Learn how to create an amazing wooden growth chart DIY in this post for your kiddos that are growing to track their height!
It’s been a long time coming, but here’s the tutorial I have been promising to share on our wooden arrow growth chart from our little boy’s woodland themed nursery. Everyone loves the aged and distressed look of it!
With Ryan on his “I’m going to make everything” mindset this year, we decided to create a growth chart that had some meaning behind it. Not only that, we wanted it to be versatile enough to decorate in any other room. When Conrad gets older and decides he wants a different look for his room (*lump in throat*), I want to be able to take this arrow and incorporate it somewhere else in the house without making it look too “kid” like. I think we accomplished that!
Because we had some other supplies from our other DIY woodland wall art project, this wooden arrow only cost us $20!
We adapted the growth chart from Carrie of Lovely, Etc. with a few small changes. I think it turned out amazing! I’ve linked the exact tools and supplies we used, but you can use whatever you have around the house:
Tools Used for Wooden Growth Chart
- Miter Saw
- Jig Saw (or whatever saw you are most comfortable with)
- Router with a Finish Trim Bit
- Orbital sander and fine sand paper 120 grit
- Tape Measure
- Straight Edge (whatever you have around the house as a guide)
Supplies Used During Tutorial for Wooden Growth Chart
- Dimensional Pine 3/4 inch x 10 inch x 8 foot (less than $10)
- White Interior Paint
- Miniwax Wood Stain in Dark Walnut (have latex gloves and a few wash cloths near by for this part)
- Miniwax Fast Drying Polyurethane Clear Satin Finish (you could also use the semi gloss one for a shinier look)
- White Paint Pen (find it at Hobby Lobby)
Directions On How to Make Ruler Height Chart for Kids
1. Determine where you plan on putting it on the wall. Your options are (a) placing the bottom of the arrow on the ground like this:
or (b) hanging it on the wall above the trim:
This is important and will let you decide how big you want your arrow as well as where to start the numbering. We made the arrow so that the tip hits 6 feet.
2. After figuring out the length of the arrow you want, draw the arrow on the board using the ruler or a straight edge (in the picture, he’s using some railing we had laying around).
Per my own taste, I wanted the tail of the arrow to be a little fat.
3. Use a jig saw (or whatever saw you are most comfortable with) to cut out the arrow without going over the lines.
4. Next, take your router with the finish trim bit and trace the edge of your arrow. This step is not necessary, BUT it will give your arrow a clean smooth look around the edges. This step makes your arrow a lot smoother (and takes the fear out of me for sharp edges around kids).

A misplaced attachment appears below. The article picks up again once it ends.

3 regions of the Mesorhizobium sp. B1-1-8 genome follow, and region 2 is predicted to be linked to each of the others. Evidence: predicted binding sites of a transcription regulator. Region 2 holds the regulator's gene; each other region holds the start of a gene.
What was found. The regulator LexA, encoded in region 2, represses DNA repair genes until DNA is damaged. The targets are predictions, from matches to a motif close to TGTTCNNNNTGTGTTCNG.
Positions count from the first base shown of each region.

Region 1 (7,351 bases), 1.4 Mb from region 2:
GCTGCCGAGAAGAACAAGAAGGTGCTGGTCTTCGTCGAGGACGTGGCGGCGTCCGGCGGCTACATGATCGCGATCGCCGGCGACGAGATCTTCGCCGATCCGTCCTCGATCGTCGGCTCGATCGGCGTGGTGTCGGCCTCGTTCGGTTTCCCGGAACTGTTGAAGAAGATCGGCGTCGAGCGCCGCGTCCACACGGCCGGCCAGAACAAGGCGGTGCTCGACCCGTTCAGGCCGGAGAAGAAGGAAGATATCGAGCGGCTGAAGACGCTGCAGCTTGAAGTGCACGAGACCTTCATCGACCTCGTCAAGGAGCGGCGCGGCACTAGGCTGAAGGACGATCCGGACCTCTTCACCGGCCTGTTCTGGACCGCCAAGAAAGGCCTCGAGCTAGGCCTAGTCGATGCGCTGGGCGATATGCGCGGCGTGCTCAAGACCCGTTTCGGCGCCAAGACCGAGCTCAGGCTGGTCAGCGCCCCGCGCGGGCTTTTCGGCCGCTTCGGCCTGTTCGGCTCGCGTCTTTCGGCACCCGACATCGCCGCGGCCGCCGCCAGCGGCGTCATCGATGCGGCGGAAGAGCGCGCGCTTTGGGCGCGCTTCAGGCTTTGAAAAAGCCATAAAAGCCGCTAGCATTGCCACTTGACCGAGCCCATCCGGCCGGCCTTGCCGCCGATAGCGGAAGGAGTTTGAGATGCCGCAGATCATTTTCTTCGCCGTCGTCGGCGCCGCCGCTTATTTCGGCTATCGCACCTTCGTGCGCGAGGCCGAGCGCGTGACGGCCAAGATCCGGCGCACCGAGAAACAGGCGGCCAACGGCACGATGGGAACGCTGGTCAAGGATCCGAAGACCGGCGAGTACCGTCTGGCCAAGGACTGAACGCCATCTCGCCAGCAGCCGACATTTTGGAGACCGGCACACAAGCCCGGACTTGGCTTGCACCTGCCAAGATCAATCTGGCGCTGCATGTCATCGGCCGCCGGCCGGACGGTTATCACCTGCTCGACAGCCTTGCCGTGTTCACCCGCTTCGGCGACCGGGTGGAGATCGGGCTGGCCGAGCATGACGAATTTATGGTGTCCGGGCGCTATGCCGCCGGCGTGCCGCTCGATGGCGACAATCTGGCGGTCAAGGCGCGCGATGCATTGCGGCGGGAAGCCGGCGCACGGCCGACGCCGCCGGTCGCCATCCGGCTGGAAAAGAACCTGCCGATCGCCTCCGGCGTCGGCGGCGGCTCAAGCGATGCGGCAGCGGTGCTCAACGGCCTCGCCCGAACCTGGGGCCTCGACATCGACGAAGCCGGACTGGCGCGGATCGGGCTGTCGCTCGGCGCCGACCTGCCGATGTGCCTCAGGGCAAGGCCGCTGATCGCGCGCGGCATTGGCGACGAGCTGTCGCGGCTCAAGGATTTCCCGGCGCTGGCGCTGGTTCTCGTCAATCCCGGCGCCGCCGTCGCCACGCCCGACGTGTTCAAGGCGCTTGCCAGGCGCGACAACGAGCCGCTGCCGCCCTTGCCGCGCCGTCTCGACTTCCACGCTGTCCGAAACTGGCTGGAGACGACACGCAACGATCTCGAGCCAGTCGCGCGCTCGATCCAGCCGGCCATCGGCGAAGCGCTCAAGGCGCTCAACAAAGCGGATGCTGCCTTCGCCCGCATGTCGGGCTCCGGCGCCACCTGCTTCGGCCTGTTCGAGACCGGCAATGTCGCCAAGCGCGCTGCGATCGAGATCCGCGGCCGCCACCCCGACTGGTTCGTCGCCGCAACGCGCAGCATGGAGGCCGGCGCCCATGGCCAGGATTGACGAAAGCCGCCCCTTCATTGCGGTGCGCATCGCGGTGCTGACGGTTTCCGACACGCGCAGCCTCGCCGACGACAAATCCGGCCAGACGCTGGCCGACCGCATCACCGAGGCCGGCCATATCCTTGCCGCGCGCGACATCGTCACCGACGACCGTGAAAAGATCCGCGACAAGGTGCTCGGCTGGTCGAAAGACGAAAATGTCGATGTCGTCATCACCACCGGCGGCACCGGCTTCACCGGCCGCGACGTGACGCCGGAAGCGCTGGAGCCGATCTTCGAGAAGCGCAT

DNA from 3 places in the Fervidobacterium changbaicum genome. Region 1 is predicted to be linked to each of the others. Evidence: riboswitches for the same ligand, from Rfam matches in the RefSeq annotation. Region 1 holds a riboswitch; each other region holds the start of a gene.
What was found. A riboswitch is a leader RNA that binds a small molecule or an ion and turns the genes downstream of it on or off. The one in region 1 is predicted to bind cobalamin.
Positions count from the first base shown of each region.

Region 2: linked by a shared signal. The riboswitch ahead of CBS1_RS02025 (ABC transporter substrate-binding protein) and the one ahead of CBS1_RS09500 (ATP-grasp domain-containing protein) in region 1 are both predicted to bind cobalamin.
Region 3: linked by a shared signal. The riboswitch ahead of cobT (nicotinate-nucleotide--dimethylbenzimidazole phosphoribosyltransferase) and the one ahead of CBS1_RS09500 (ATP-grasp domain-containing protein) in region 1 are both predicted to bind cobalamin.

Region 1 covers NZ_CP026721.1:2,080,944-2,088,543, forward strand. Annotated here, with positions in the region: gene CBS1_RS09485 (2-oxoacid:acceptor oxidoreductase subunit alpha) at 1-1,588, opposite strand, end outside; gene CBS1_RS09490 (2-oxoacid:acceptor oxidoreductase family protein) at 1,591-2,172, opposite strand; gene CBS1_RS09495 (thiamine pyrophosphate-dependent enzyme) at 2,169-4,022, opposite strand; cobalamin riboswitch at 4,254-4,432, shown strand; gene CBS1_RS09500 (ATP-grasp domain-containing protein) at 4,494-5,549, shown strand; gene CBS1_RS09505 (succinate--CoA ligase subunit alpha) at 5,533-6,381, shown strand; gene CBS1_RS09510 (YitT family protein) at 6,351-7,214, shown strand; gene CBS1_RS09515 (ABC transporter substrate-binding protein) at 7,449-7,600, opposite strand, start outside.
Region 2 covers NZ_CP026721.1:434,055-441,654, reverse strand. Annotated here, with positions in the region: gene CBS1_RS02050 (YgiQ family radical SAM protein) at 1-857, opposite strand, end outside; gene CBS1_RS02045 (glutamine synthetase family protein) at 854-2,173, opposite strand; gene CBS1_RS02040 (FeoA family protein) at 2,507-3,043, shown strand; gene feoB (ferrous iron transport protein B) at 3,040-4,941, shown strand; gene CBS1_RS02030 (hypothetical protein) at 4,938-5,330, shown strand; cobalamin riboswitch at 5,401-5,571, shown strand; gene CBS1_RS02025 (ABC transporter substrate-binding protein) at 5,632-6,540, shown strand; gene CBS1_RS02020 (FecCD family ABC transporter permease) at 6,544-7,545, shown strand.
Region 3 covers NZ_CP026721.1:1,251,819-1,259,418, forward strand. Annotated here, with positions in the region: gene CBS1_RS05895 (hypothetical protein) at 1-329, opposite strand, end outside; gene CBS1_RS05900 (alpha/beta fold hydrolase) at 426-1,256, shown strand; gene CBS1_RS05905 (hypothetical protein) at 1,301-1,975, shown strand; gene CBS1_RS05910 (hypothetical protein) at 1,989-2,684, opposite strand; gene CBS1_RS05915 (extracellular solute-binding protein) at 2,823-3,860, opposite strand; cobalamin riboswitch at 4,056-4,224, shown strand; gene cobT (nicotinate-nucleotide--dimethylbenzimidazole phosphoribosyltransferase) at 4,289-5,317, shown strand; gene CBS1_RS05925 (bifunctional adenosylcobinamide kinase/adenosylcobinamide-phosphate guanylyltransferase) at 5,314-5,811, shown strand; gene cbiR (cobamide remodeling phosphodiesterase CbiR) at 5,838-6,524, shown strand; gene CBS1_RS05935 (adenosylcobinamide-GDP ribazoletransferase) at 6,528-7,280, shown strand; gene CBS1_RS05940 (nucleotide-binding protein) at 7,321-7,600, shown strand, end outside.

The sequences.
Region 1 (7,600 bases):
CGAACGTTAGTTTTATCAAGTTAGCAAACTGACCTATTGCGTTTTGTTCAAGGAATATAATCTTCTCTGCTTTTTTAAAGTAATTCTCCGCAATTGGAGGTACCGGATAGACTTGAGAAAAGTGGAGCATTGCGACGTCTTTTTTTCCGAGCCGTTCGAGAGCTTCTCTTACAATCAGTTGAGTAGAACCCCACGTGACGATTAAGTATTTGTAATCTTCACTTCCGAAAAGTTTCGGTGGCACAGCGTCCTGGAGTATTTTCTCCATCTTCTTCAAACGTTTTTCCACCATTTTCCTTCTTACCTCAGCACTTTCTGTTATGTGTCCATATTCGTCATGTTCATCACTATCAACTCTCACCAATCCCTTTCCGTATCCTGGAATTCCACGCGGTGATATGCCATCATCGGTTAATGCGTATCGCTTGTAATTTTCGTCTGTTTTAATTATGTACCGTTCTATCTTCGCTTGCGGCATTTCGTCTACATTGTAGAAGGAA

5. To prep for the next step of painting, sand it down and wipe off the dust completely. Do a thorough job on this, as you do not want any dust on it!
6. Paint the front and sides white (or whatever color you prefer). Do one coat. We didn’t do the backside. Wait until it is thoroughly dry.
7. Next, carefully determine how and where you want the distressed parts of your arrow to be. Sand down the areas of the arrow that you want to distress and weather it. The arrow at Lovely, Etc. has a more uniform and weathered look to it because she sanded evenly as well as used mineral spirits. We decided we want a heavier aged & distressed look, so we sanded some of the areas a little more than the rest to expose the wood grain. We also decided to forgo the mineral spirits.
8. Next step, wipe down the arrow again.This time, stain the arrow using Miniwax Wood Stain in Dark Walnut (make sure you put gloves on).
9. While the arrow was drying, I printed out the numbers in Bodoni Black font. I cut the numbers out so that I could use them as stencils on the arrow.
10. After the arrow dried, I used my pencil to lightly mark and tic where I wanted each measurement (I only marked each foot measurement). I then traced the numbers with pencil LIGHTLY so that I could then go over it with the white paint pen. In the end, I also decided to add a line for each measurement mark on either side of the number.
11. Once the numbers dried, I lightly sanded the numbers to smooth it out.
12. Lastly, to provide a little gloss and sheen, we used Miniwax Fast Drying Polyurethane Clear Satin Finish (you could also use the semi gloss one for a shinier look).
I think this giant aged rustic wooden growth chart is a beautiful addition to his room and hopefully something that can be passed down from one generation to the next!
For more inspiration, check out my woodland nursery wall decor with other rustic nursery decor here!